Thinking that nature thinks, and that if it does it cares at all about our survival, is pretty much the stupidest thing I can imagine.
IMO, reification is generally pretty stupid, and has no legitimate place outside of literature and poetry, where it's called "personification". It doesn't make sense to treat nature, society, government, or any abstraction as if it has a concrete existence and can think, plan, know, desire, or do anything on its own.
Now I feel like it's going to die a slow death with no interest from casual people.
Didn't your father ever teach you that your feelings don't matter to anybody else? You're not a Jedi. Don't feel; think.
I had a SNES as a teenager, and I loved it. It had Final Fantasy IV, Final Fantasy VI, Chrono Trigger, Axelay, Cybernator, Megaman X, Shin Megami Tensei, Wizardy V: Heart of the Maelstrom, Secret of Mana, Secret of Evermore, Super Mario RPG, Super Metroid, Castlevania IV, A Link to the Past, etc.
I skipped the N64 because the only RPG available was Quest 64, and I didn't give a shit about Ocarina of Time.
I bought a GameCube, but the only games worth playing were Metroid Prime, Metroid Prime 2, Eternal Darkness, Tales of Symphonia, and Viewtiful Joe.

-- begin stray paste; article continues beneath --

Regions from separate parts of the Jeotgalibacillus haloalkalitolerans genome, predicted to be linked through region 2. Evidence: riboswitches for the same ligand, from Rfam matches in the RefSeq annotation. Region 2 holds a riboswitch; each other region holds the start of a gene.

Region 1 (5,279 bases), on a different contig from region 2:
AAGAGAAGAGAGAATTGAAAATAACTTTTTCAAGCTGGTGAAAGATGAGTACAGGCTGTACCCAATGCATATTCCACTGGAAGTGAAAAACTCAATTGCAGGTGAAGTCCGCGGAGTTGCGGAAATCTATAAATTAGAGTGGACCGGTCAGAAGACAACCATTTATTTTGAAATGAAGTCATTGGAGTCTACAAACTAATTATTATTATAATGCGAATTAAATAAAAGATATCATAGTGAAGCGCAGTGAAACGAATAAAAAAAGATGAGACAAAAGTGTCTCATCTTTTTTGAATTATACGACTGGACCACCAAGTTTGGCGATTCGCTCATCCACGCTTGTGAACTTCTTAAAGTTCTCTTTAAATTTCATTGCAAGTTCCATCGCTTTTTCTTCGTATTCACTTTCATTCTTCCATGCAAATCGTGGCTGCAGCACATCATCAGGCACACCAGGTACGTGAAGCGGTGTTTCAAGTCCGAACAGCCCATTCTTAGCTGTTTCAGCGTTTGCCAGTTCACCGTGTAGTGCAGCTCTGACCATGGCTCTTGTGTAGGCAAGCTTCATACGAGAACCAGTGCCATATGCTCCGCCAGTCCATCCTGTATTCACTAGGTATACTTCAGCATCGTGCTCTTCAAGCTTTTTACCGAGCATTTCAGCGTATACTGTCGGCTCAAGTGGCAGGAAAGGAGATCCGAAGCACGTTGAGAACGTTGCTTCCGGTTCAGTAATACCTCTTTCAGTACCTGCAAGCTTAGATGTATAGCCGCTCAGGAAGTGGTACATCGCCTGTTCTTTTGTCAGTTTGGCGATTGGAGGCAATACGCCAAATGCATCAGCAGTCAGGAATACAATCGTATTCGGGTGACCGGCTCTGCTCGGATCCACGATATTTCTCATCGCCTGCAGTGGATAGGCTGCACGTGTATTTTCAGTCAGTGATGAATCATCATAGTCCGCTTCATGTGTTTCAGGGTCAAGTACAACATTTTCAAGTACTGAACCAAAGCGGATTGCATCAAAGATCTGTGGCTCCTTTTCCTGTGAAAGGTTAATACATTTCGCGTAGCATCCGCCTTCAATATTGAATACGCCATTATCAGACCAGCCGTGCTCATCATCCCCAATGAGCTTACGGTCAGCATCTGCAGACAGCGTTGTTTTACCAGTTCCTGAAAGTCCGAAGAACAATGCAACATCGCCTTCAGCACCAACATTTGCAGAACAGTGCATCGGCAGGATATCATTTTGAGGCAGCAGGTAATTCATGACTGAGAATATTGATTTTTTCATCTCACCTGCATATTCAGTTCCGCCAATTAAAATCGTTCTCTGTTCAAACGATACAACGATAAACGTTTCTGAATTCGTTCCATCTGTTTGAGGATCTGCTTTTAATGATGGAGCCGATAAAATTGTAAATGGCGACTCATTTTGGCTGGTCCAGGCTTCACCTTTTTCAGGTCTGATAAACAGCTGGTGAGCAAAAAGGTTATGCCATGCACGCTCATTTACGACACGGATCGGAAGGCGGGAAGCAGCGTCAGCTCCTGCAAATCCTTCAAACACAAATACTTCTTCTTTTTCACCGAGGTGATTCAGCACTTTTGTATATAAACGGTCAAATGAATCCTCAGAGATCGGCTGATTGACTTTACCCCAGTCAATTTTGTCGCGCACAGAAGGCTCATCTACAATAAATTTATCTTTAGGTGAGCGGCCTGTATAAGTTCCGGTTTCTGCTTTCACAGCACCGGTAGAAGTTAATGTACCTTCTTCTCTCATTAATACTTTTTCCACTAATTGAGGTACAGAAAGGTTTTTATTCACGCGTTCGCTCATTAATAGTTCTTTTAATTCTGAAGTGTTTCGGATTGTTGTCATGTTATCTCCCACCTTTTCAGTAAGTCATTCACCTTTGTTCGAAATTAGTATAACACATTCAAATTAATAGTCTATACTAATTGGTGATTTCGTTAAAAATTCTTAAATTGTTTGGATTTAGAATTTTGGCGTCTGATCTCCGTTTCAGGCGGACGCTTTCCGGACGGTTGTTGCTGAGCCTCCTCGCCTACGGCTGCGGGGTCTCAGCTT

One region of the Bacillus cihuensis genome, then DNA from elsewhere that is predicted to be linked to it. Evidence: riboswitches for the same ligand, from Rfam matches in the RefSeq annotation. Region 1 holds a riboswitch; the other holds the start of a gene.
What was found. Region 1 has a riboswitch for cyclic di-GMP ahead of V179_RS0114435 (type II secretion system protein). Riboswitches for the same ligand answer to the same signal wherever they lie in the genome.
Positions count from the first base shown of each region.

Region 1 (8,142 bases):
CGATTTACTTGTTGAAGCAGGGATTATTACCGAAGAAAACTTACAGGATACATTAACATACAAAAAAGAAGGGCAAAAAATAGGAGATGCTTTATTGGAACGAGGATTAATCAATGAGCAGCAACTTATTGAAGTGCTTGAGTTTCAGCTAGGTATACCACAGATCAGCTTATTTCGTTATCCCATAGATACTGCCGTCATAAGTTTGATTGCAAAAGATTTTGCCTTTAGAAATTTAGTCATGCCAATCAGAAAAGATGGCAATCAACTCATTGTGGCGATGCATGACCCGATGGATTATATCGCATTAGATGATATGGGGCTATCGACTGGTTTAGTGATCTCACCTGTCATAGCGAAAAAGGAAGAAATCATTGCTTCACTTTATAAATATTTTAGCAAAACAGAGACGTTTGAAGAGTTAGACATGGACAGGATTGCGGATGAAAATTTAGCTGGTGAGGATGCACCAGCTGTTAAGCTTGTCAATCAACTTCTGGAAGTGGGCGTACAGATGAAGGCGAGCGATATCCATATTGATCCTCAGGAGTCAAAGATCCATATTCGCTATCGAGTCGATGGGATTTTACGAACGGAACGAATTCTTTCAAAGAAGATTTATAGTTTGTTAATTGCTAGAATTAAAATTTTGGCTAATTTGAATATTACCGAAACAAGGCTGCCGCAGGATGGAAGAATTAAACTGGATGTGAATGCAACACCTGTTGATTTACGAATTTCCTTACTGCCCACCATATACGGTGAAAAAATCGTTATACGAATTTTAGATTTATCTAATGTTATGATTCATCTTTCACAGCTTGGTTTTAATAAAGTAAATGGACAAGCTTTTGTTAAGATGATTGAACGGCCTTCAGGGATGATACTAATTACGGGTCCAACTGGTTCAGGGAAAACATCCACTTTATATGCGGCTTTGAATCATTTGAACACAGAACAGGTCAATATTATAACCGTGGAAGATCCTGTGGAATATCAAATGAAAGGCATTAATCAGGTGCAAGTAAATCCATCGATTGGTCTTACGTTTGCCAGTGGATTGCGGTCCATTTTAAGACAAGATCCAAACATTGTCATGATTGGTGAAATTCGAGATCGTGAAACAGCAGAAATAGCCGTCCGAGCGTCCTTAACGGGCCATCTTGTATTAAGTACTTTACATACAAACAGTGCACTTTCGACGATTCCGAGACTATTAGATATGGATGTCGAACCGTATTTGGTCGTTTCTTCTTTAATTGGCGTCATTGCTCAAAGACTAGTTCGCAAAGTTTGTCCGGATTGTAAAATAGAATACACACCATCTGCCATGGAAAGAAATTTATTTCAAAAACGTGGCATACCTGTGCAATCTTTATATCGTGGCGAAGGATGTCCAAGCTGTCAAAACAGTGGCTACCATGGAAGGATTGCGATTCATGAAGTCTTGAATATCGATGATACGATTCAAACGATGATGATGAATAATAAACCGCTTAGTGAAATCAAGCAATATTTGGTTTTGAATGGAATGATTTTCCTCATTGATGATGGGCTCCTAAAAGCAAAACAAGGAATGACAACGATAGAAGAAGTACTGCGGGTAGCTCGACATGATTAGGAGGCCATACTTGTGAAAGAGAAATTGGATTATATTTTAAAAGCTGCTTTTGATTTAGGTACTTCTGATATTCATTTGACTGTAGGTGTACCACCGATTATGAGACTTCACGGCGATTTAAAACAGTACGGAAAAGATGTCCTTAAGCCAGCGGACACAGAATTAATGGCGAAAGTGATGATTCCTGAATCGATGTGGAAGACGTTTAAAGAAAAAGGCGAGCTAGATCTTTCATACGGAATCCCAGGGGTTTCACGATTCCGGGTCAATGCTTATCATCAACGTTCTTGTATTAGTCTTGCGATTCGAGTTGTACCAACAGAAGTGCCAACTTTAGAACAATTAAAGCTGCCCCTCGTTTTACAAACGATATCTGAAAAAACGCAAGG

I bought a Wii, and it collects dust unless I feel like replaying Trauma Team, No More Heroes, or Muramasa: the Demon Blade.
I'm not buying a Wii U. Since Nintendo of America has no intention of releasing games like Xenoblade, The Last Story and Pandora’s Tower in the US, I have no further use for Nintendo.
There's unfortunately no word that means "normal person who wants his music to sound good without buying into the woo" [skepdic.com].
We call ourselves "metalheads".
The US is a country where people with an interest in STEM disciplines are mocked as nerds, geeks, and losers.
The US is a country where American engineers and programmers not only have to compete with offshoring, but with H-1B visa holders.
The US is a country where engineers and programmers get a crappy salary unless they work in finance.
With these facts in mind, I find it surprising that Barack Obama has the temerity to go on record as saying "we don't have enough engineers", while saying that "private sector companies will promote science, technology, engineering and math education, offer students incentives to finish degrees, and help universities fund their programs. The participating companies intend to double their internship hiring." It's going to take more than that to get more engineers, and we have to start in grammar school.